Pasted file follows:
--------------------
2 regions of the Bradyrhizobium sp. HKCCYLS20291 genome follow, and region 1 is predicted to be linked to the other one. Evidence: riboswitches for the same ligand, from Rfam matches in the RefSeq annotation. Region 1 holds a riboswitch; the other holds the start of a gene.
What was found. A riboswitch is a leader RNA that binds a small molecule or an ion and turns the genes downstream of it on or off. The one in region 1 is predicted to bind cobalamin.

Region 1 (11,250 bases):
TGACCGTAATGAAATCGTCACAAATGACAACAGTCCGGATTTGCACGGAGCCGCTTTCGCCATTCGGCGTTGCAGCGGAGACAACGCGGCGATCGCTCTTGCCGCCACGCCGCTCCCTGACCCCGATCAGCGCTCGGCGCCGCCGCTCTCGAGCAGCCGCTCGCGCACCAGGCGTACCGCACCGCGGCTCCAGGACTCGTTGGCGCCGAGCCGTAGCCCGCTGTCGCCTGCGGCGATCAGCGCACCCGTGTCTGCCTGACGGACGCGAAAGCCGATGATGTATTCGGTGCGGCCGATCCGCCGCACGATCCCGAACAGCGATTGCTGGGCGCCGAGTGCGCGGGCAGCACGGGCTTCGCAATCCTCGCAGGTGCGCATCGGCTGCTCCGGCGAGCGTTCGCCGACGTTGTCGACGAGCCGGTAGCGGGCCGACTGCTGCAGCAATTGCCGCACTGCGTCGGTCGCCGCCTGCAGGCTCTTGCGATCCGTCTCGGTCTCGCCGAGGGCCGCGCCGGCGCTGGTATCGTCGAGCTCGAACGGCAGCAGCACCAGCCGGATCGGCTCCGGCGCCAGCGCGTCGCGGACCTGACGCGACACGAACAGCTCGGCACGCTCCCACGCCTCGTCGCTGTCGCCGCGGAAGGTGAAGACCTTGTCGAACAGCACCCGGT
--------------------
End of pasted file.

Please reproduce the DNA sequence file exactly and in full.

2 regions of the Bradyrhizobium sp. HKCCYLS20291 genome follow, and region 1 is predicted to be linked to the other one. Evidence: riboswitches for the same ligand, from Rfam matches in the RefSeq annotation. Region 1 holds a riboswitch; the other holds the start of a gene.
What was found. A riboswitch is a leader RNA that binds a small molecule or an ion and turns the genes downstream of it on or off. The one in region 1 is predicted to bind cobalamin.

Region 1 (11,250 bases):
TGACCGTAATGAAATCGTCACAAATGACAACAGTCCGGATTTGCACGGAGCCGCTTTCGCCATTCGGCGTTGCAGCGGAGACAACGCGGCGATCGCTCTTGCCGCCACGCCGCTCCCTGACCCCGATCAGCGCTCGGCGCCGCCGCTCTCGAGCAGCCGCTCGCGCACCAGGCGTACCGCACCGCGGCTCCAGGACTCGTTGGCGCCGAGCCGTAGCCCGCTGTCGCCTGCGGCGATCAGCGCACCCGTGTCTGCCTGACGGACGCGAAAGCCGATGATGTATTCGGTGCGGCCGATCCGCCGCACGATCCCGAACAGCGATTGCTGGGCGCCGAGTGCGCGGGCAGCACGGGCTTCGCAATCCTCGCAGGTGCGCATCGGCTGCTCCGGCGAGCGTTCGCCGACGTTGTCGACGAGCCGGTAGCGGGCCGACTGCTGCAGCAATTGCCGCACTGCGTCGGTCGCCGCCTGCAGGCTCTTGCGATCCGTCTCGGTCTCGCCGAGGGCCGCGCCGGCGCTGGTATCGTCGAGCTCGAACGGCAGCAGCACCAGCCGGATCGGCTCCGGCGCCAGCGCGTCGCGGACCTGACGCGACACGAACAGCTCGGCACGCTCCCACGCCTCGTCGCTGTCGCCGCGGAAGGTGAAGACCTTGTCGAACAGCACCCGGT